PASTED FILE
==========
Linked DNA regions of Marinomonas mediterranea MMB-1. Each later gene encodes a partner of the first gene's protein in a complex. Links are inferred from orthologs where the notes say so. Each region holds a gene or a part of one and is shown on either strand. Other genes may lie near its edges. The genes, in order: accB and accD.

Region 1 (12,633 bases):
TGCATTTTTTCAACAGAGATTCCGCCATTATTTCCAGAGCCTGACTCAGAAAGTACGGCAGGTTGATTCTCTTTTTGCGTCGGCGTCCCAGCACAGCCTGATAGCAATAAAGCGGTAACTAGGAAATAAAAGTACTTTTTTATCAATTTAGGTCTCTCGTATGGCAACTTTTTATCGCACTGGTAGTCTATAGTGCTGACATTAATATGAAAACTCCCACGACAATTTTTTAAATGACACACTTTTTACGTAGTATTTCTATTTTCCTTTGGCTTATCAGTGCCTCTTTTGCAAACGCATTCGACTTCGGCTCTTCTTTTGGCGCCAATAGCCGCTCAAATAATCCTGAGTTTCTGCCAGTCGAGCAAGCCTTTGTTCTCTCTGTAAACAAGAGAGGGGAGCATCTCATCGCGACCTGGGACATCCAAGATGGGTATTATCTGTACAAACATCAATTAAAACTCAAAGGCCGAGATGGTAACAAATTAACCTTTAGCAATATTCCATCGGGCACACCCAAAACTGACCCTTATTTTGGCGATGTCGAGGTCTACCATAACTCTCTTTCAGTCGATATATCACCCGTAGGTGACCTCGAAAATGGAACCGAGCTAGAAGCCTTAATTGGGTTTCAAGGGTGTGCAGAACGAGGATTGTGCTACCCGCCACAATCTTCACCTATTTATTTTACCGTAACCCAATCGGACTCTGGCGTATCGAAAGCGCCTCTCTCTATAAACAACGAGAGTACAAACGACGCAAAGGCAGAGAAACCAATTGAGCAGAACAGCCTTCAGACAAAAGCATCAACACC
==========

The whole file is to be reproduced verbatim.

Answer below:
Linked DNA regions of Marinomonas mediterranea MMB-1. Each later gene encodes a partner of the first gene's protein in a complex. Links are inferred from orthologs where the notes say so. Each region holds a gene or a part of one and is shown on either strand. Other genes may lie near its edges. The genes, in order: accB and accD.

Region 1 (12,633 bases):
TGCATTTTTTCAACAGAGATTCCGCCATTATTTCCAGAGCCTGACTCAGAAAGTACGGCAGGTTGATTCTCTTTTTGCGTCGGCGTCCCAGCACAGCCTGATAGCAATAAAGCGGTAACTAGGAAATAAAAGTACTTTTTTATCAATTTAGGTCTCTCGTATGGCAACTTTTTATCGCACTGGTAGTCTATAGTGCTGACATTAATATGAAAACTCCCACGACAATTTTTTAAATGACACACTTTTTACGTAGTATTTCTATTTTCCTTTGGCTTATCAGTGCCTCTTTTGCAAACGCATTCGACTTCGGCTCTTCTTTTGGCGCCAATAGCCGCTCAAATAATCCTGAGTTTCTGCCAGTCGAGCAAGCCTTTGTTCTCTCTGTAAACAAGAGAGGGGAGCATCTCATCGCGACCTGGGACATCCAAGATGGGTATTATCTGTACAAACATCAATTAAAACTCAAAGGCCGAGATGGTAACAAATTAACCTTTAGCAATATTCCATCGGGCACACCCAAAACTGACCCTTATTTTGGCGATGTCGAGGTCTACCATAACTCTCTTTCAGTCGATATATCACCCGTAGGTGACCTCGAAAATGGAACCGAGCTAGAAGCCTTAATTGGGTTTCAAGGGTGTGCAGAACGAGGATTGTGCTACCCGCCACAATCTTCACCTATTTATTTTACCGTAACCCAATCGGACTCTGGCGTATCGAAAGCGCCTCTCTCTATAAACAACGAGAGTACAAACGACGCAAAGGCAGAGAAACCAATTGAGCAGAACAGCCTTCAGACAAAAGCATCAACACC